While I don’t believe we pay attention enough to psychology in advertising many advertisers have made good use of the science. Below are common and easy to spot examples. Some of them are intuitive but it still helps to consciously add them to the repertoire.
Rhyme-as-reason Effect – Rhyming doesn’t just make things more memorable. It also makes us see them as being more accurate or truthful. The most famous example of this is John Cochrane’s memorable “If it doesn’t fit, you must acquit” defense of O.J. Simpson. Plenty of ad slogans rhyme as well: “A nose in need deserves Puffs Plus indeed”, “Drive sober or get pulled over”, “To save and invest, talk to natwest”.
Decoy Effect – The decoy effect is when an extra option is added to a choice that skews someone’s perception of their relative value and sways them in a certain direction. One of the best examples of this is the economist’s print and web sale, which was explored in Dan Ariely’s Predictably Irrational. I pulled this old image off another site, since the economist has now changed their pricing strategy after all the publicity.
As you can see, the online subscription was offered for $59 and the print option was offered at $125. But, the third option combines the first two. It is designed to pull people from the online option to pay for the print version as well. For the customer this probably feels like a good deal, but many of them probably would have been just as happy with the online subscription only (and they would be $66 bucks richer too).
Another example involves restaurants and wine. People will typically buy the second lowest priced wine at a restaurant, which has led restaurants to strategically price their options, typically by raising the price of the cheapest wine so that it becomes the second cheapest thereby increasing their profit margins. It’s worth mentioning, since we’re talking about biases, that a lot of wine’s taste actually comes from perception of quality rather than inherent characteristics, so it actually might not matter to the consumer that the prices are rearranged.
Picture Superiority Effect – We are better at remembering images than words. In general this means products are going to be easier to sell than services. Either way, finding an image to say what we need to say is a winning strategy.
That’s why verizon chooses to show you their coverage rather than tell you about it:
Framing Effect – You could probably consider the Decoy Effect to be a component of the framing effect. Indeed, almost all of marketing can be attributed to the Framing Effect: How you say something has a big impact on the results of advertisements, even if the information conveyed is the same.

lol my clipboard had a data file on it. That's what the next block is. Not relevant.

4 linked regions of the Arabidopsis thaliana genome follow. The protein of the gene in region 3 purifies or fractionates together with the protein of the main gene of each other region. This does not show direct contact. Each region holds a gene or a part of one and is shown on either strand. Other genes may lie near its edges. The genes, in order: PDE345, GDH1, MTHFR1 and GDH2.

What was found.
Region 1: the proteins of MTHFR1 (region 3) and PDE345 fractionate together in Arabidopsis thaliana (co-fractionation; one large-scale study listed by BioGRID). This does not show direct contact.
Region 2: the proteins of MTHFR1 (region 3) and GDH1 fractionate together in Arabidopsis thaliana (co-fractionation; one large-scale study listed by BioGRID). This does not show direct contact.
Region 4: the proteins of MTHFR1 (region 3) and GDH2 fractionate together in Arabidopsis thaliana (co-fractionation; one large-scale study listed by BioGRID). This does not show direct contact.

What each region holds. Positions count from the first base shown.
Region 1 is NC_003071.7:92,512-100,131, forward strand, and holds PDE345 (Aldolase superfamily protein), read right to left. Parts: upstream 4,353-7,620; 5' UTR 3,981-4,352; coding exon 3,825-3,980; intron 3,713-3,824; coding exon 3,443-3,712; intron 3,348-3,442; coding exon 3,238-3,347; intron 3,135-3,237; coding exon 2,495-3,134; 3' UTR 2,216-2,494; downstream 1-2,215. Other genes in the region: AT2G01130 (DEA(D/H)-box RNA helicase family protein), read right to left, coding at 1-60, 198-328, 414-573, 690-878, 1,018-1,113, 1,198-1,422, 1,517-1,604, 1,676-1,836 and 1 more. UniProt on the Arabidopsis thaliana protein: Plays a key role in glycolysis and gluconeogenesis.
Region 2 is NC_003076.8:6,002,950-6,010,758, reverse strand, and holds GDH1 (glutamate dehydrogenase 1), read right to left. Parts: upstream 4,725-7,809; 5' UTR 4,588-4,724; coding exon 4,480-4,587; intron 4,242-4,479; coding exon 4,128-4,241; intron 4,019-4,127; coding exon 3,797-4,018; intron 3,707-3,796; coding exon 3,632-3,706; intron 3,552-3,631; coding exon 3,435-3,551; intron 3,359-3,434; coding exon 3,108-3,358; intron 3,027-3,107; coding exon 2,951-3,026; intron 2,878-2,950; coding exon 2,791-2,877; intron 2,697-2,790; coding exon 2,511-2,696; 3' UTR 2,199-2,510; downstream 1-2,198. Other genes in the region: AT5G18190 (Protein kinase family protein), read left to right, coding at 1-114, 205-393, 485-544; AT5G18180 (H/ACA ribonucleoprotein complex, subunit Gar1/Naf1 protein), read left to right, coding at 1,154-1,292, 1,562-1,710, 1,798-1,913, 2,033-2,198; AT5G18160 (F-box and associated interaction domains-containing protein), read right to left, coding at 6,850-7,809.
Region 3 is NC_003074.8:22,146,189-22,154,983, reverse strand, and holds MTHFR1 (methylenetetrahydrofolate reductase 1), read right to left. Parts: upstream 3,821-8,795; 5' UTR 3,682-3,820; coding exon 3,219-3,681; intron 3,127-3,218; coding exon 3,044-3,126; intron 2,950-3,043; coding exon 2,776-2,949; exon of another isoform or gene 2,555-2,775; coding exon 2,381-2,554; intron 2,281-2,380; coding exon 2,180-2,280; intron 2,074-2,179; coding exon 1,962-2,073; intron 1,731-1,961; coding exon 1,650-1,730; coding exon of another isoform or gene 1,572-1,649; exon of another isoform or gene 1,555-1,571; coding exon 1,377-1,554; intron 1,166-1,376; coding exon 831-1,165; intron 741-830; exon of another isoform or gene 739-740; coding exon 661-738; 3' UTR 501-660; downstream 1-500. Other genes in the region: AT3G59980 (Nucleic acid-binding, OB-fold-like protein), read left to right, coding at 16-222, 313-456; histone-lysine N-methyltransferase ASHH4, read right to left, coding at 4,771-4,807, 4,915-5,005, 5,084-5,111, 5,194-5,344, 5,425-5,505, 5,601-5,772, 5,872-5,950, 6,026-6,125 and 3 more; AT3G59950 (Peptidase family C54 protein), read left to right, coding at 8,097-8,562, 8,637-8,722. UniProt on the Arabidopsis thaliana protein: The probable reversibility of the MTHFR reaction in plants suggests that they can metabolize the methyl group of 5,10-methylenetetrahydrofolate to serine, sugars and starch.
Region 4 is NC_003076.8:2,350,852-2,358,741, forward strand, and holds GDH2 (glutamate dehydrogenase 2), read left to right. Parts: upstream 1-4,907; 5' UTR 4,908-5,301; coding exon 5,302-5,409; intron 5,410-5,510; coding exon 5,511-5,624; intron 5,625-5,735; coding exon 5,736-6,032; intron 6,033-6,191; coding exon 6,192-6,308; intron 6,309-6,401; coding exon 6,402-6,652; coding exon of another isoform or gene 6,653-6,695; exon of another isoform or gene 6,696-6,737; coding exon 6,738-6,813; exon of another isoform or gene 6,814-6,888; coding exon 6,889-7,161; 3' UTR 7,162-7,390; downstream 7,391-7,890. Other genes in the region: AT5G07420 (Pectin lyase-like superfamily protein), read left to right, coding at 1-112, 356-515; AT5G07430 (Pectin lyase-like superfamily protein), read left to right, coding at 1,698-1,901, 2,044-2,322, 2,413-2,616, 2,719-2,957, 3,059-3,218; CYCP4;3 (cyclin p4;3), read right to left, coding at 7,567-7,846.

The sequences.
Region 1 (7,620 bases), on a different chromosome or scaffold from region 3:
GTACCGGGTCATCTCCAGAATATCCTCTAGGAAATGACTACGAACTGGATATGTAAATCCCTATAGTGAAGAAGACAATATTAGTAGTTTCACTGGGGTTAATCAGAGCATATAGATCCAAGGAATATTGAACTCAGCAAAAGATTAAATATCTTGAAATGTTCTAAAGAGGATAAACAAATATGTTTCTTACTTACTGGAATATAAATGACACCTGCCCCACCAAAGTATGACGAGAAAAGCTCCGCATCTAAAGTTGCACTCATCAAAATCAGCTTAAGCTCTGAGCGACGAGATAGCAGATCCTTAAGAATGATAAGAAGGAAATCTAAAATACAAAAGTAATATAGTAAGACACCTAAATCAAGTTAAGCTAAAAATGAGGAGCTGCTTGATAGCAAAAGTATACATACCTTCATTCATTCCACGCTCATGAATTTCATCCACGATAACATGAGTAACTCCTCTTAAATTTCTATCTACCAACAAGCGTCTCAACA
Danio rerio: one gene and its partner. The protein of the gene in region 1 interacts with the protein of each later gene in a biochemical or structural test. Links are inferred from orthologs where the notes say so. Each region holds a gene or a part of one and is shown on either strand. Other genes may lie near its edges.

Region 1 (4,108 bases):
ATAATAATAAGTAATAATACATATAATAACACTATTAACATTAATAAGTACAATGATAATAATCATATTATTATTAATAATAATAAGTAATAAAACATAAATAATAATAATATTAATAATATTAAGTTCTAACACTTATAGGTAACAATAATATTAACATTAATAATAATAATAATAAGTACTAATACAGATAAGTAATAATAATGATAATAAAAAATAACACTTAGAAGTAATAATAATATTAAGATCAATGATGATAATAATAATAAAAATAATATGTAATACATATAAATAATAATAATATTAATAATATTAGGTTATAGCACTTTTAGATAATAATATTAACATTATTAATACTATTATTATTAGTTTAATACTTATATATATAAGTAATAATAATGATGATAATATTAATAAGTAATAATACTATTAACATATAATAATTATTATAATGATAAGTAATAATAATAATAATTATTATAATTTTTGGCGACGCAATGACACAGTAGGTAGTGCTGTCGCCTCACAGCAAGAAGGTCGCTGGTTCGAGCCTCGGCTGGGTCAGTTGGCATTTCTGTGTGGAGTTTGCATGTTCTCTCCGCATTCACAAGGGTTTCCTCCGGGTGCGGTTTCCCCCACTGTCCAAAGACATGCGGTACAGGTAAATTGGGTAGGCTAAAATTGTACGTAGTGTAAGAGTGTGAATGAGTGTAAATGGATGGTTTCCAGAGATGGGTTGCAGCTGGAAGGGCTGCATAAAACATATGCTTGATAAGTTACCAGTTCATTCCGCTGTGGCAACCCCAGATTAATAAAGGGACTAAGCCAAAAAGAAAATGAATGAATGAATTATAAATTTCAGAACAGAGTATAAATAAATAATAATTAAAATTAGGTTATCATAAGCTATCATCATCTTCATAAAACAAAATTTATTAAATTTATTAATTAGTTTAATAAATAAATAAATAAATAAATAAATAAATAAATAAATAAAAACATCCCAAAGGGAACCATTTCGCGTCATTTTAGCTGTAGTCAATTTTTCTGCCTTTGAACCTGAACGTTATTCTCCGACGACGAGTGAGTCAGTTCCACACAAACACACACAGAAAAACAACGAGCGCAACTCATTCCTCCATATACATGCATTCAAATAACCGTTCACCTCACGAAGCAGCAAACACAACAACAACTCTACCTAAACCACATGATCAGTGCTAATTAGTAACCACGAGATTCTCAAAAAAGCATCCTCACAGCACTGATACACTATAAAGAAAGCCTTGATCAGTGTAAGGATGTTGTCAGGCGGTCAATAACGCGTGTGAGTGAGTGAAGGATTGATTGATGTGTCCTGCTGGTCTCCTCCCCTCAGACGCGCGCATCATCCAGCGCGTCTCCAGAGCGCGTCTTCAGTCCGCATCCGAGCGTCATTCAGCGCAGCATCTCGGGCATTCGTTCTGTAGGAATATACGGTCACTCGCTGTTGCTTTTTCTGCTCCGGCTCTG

Are you more likely to buy a package of beef that says “80% lean meat” or one that says “20% fat”? They convey the same information, but I know which one I’d put money on.
Anchoring – The first piece of information we receive about something affects the rest of the information we receive about it. That is, once an anchor is set people don’t tend to move from it as fully as they should. For example, quantity limits can be used to increase sales. If you’ve ever seen a sale that included a maximum limit of the good people could buy that limit actually carries information to us about how many people should buy. It’s creates a starting point for the number we should purchase that is likely far higher than we would have without it.
Anchors can also be set for the amount of something that should be used. You only need to use about a pea-sized shape of toothpaste, yet most people cover the entire brush because that’s what they show in the ads. There’s also the example of Alka-Seltzer, when they started advertising using two tablets sales increased dramatically
Bandwagon Effect or Herd Instinct – Normally in advertising this is exploited with an appeal to the popularity of the brand. It’s not always bad as surely many category leaders are good products, but it does work off our bias to trust in other people’s opinions when we aren’t sure (herd instinct) or off our attempts to fit in (bandwagon effect).
Any brand trumpeting their success is probably operating on one of these biases. McDonald’s makes very good use of them:
Loss Aversion – We are more averse to losing a particular amount of a good than we are receptive to gaining that same amount. The best example of this deals with blood donations where individuals told to focus on saving lives were significantly less likely to donate than those told to prevent deaths.
Functional Fixedness – Functional fixedness is the idea that we are incapable of seeing alternate uses for products once their established purpose is known. The concept plays a role in quite a few riddles. It’s also a common topic for listicles But, it can also be used to boost sales for some products. Imagine Duct tape or Baking Soda starting out. They’re each only used for one purpose each, but as time goes on the companies educate us on additional ones. What do sales do? Skyrocket, of course.